Commercial Real Estate Broker

Who is a commercial real estate broker?

A commercial real estate broker is a middle man between sellers and buyers of commercial real estate, who helps clients sell, lease or purchase commercial real estate. A commercial real estate broker has the freedom to work either as an independent agent, an employer of commercial real estate agents or as a member of a commercial real estate brokerage firm. The primary difference between a commercial real estate broker and a commercial real estate agent is that the former can work independently while the latter cannot i.e. a commercial real estate agent must be employed by a licensed broker.

 

What is commercial real estate?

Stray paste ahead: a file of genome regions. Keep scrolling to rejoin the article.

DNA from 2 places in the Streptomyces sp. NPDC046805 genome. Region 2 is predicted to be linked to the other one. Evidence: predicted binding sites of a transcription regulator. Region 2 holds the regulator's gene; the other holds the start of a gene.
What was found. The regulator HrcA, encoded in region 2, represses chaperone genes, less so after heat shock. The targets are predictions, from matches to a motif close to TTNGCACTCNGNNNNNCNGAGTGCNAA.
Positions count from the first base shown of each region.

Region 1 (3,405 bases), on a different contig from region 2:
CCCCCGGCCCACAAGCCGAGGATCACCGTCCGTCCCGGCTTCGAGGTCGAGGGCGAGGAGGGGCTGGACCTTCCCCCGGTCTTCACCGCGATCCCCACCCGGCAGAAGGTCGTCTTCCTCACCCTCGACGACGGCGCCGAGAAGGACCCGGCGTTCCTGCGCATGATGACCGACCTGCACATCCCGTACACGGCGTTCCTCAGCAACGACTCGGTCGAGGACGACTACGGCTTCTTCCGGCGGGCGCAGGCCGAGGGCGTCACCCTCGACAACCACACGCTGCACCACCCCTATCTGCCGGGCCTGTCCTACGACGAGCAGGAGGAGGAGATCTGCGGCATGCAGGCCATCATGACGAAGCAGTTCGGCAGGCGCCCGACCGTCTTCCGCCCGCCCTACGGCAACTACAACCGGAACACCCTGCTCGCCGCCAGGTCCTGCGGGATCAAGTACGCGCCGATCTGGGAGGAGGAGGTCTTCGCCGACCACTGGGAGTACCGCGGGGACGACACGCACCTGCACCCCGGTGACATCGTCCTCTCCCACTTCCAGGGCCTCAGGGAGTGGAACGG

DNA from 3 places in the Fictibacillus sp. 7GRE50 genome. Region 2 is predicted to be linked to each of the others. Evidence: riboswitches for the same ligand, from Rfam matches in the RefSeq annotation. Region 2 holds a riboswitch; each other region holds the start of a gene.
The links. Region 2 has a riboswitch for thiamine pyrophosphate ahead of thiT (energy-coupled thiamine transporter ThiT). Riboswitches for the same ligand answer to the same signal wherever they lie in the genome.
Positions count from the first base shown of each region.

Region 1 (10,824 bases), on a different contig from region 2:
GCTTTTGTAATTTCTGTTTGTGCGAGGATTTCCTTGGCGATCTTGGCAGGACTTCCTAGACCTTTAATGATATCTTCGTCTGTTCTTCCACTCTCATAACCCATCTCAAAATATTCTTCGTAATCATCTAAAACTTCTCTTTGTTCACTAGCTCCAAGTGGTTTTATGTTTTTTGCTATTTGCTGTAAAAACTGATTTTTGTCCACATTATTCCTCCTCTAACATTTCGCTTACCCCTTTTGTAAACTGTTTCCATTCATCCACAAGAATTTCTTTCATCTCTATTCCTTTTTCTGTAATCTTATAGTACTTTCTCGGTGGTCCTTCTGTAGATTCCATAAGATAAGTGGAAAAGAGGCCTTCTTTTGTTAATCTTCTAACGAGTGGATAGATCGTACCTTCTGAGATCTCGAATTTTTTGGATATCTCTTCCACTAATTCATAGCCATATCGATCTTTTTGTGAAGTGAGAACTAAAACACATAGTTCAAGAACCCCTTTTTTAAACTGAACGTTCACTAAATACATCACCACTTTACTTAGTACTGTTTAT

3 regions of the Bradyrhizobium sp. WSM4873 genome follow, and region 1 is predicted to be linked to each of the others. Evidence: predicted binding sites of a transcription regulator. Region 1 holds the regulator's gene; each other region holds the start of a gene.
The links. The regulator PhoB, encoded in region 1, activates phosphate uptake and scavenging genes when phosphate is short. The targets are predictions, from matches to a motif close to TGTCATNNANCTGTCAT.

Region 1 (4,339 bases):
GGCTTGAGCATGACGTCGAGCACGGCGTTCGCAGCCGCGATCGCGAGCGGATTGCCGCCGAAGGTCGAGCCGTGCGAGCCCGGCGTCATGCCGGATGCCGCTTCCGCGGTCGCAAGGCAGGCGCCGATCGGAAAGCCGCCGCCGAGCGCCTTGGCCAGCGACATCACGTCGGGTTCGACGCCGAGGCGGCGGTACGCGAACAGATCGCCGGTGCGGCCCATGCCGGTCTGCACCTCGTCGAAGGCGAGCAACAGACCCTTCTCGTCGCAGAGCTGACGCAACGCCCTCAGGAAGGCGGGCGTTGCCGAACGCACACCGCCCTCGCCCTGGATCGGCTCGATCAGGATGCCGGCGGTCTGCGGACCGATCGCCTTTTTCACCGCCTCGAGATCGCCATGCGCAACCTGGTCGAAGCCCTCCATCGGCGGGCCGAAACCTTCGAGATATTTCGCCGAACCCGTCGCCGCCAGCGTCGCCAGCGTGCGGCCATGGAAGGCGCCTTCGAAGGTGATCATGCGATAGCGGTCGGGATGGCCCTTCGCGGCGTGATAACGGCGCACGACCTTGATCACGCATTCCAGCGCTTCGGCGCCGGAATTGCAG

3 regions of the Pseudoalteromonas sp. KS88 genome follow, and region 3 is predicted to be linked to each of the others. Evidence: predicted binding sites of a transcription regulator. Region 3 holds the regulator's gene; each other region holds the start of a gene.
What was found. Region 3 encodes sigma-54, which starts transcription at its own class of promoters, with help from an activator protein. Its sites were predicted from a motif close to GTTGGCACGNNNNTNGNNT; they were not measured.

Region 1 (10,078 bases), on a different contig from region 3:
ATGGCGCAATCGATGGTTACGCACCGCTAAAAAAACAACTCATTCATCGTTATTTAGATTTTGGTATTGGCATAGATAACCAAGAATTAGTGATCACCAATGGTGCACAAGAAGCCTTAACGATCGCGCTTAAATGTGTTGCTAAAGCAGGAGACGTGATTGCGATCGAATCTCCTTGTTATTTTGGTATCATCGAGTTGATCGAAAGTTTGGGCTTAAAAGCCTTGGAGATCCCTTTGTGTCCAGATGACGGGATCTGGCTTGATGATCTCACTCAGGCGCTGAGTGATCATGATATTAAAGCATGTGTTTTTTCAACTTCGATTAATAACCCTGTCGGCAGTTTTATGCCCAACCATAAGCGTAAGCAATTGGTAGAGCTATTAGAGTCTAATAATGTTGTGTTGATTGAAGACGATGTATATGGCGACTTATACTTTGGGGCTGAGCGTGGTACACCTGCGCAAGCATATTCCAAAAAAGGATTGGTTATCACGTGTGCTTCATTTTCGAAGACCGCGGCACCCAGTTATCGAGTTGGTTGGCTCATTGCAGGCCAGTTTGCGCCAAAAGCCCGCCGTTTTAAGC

A property is classified as commercial real estate when it is only used for the purpose of conducting business. Typically, commercial real estate is owned by an investor who collects rent from each business that operates from that property. Examples of commercial real estate include office space, strip malls, hotels, convenience stores, restaurants, gas stations etc.

 

commercial real estate broker

 

Qualifications required for becoming a commercial real estate broker

Educational requirements: The basic requirement for becoming a commercial real estate agent is a high school diploma (or an equivalent educational qualification). Most successful commercial real estate agents have an undergraduate or graduate degree in business, statistics, finance, economics or real estate (with special focus on sale or lease of commercial property).